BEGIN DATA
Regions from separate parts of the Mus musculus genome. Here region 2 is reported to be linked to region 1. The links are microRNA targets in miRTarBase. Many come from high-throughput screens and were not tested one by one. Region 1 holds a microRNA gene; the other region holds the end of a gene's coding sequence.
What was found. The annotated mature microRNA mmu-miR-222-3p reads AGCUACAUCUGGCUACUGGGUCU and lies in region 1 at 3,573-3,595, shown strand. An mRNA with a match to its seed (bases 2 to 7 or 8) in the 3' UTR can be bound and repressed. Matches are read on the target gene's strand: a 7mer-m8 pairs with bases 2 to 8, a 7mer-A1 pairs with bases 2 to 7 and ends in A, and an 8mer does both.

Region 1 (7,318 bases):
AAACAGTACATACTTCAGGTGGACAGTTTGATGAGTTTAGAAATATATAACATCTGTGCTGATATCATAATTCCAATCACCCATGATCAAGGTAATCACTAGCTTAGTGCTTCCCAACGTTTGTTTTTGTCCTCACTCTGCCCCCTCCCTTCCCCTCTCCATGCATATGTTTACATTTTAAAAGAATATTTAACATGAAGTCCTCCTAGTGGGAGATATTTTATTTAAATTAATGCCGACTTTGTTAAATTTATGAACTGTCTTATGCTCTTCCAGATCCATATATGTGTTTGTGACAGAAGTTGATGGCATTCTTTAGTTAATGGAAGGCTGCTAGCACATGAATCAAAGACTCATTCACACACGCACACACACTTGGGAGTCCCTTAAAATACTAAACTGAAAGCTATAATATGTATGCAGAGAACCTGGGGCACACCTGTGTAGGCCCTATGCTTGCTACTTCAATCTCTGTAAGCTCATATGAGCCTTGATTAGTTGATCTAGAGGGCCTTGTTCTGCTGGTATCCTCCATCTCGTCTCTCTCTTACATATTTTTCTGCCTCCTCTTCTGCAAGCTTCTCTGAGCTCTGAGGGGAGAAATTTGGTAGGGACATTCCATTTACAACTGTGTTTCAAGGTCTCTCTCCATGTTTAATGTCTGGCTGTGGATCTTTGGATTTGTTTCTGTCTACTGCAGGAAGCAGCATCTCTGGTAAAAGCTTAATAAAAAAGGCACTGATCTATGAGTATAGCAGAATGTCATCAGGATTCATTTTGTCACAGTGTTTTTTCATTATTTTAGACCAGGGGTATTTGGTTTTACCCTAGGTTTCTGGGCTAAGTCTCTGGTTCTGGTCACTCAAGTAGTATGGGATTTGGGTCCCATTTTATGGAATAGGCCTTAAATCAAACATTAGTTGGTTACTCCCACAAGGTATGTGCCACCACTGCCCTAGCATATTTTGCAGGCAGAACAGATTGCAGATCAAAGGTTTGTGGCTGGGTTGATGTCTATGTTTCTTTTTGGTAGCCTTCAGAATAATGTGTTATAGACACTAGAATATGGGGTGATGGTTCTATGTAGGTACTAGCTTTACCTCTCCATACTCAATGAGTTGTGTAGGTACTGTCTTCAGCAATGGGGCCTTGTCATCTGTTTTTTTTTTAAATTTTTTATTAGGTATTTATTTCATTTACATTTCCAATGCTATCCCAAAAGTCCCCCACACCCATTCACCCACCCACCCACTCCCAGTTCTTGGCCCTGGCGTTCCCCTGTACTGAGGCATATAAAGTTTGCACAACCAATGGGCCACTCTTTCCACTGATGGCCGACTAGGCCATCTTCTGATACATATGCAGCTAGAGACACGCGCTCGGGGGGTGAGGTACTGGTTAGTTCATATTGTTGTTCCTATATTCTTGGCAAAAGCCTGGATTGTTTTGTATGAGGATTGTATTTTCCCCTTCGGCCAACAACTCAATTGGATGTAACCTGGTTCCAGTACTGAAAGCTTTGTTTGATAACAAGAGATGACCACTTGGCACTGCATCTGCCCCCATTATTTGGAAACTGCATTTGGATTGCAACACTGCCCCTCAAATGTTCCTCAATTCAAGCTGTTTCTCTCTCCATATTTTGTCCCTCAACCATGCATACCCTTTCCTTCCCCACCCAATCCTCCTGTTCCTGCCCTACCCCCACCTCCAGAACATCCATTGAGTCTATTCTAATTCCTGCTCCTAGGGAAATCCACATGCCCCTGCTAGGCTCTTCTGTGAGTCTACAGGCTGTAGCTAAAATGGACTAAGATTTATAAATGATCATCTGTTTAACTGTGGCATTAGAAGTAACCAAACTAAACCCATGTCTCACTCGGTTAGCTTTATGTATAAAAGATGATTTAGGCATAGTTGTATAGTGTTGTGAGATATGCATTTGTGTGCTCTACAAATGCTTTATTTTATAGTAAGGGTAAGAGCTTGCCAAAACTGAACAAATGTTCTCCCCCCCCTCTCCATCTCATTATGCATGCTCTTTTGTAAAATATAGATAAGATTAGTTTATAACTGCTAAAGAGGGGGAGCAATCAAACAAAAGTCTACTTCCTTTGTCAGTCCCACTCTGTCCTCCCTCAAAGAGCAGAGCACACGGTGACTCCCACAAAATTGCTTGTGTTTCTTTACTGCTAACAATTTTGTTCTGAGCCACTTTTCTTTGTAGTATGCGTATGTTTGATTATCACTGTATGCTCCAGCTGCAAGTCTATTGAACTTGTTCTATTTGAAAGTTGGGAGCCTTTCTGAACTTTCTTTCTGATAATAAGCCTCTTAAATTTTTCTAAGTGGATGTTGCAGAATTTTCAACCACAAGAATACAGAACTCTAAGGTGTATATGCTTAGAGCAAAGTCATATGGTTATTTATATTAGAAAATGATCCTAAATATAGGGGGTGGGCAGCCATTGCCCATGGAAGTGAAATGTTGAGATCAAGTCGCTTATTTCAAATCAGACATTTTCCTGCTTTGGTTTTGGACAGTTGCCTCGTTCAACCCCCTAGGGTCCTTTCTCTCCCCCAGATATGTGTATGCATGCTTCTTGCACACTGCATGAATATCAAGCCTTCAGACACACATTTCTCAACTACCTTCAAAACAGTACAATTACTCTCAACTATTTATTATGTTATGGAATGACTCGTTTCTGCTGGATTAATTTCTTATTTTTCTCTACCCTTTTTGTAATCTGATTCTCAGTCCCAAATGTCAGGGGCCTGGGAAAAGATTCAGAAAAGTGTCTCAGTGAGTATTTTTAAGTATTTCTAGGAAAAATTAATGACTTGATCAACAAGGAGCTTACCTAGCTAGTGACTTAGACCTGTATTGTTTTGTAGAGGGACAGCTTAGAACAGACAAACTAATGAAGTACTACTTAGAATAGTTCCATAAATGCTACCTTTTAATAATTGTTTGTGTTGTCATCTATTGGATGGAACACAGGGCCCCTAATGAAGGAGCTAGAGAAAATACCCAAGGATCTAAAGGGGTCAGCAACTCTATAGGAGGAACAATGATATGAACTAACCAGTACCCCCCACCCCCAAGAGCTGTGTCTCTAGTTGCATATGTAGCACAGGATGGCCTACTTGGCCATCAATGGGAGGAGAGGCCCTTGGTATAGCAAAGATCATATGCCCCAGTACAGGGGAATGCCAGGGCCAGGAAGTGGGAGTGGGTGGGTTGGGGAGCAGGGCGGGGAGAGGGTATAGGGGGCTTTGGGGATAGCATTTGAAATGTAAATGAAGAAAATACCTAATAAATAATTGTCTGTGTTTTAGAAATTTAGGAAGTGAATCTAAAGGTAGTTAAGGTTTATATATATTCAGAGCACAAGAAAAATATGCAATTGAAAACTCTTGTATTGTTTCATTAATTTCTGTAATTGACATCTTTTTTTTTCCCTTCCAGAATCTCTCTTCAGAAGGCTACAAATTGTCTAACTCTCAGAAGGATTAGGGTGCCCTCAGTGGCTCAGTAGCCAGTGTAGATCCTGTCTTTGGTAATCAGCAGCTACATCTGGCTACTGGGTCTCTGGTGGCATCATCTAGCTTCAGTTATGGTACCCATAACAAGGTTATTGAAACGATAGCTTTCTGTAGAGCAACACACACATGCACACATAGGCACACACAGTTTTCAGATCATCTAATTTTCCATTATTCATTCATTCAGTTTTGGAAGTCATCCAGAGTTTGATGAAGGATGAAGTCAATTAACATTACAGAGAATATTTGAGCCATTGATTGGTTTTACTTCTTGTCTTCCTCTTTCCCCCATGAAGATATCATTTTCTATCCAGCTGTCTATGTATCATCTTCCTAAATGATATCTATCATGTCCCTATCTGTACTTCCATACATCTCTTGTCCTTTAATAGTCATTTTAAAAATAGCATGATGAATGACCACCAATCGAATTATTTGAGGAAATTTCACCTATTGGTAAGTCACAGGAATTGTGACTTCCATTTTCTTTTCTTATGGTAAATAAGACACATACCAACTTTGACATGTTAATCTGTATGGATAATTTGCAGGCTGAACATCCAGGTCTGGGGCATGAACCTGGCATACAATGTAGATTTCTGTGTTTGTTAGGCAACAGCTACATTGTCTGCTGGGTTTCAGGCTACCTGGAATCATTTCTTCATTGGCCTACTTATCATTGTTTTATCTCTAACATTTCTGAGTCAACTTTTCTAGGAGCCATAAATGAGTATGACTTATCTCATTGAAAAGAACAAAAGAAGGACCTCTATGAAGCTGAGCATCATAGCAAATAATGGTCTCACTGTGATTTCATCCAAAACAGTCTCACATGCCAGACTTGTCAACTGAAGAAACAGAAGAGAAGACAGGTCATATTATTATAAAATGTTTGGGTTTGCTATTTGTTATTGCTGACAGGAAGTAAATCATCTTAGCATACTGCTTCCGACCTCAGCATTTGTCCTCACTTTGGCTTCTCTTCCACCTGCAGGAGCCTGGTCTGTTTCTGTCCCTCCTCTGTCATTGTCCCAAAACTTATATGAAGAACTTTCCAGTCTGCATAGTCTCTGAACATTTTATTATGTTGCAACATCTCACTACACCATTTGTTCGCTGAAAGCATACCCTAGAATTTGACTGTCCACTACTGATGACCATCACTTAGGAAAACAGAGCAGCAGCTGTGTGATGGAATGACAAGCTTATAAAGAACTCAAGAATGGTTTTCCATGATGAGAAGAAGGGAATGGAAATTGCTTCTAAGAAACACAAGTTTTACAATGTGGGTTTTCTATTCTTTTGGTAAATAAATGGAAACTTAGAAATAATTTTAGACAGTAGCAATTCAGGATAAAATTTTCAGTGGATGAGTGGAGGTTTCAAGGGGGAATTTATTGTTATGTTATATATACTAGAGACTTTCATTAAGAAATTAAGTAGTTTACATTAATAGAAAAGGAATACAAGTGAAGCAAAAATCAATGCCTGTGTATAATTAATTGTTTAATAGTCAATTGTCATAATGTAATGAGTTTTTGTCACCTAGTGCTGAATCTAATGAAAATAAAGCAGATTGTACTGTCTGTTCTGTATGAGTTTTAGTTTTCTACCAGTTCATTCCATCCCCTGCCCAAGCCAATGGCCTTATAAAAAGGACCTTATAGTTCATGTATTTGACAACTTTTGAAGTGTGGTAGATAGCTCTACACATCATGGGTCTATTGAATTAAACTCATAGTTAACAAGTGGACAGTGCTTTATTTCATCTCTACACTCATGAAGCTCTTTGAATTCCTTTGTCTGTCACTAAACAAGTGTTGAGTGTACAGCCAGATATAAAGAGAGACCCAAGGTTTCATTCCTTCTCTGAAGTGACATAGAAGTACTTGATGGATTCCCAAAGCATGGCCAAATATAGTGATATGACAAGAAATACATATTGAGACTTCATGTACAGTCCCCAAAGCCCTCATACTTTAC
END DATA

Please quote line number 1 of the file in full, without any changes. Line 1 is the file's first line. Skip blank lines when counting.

Regions from separate parts of the Mus musculus genome. Here region 2 is reported to be linked to region 1. The links are microRNA targets in miRTarBase. Many come from high-throughput screens and were not tested one by one. Region 1 holds a microRNA gene; the other region holds the end of a gene's coding sequence.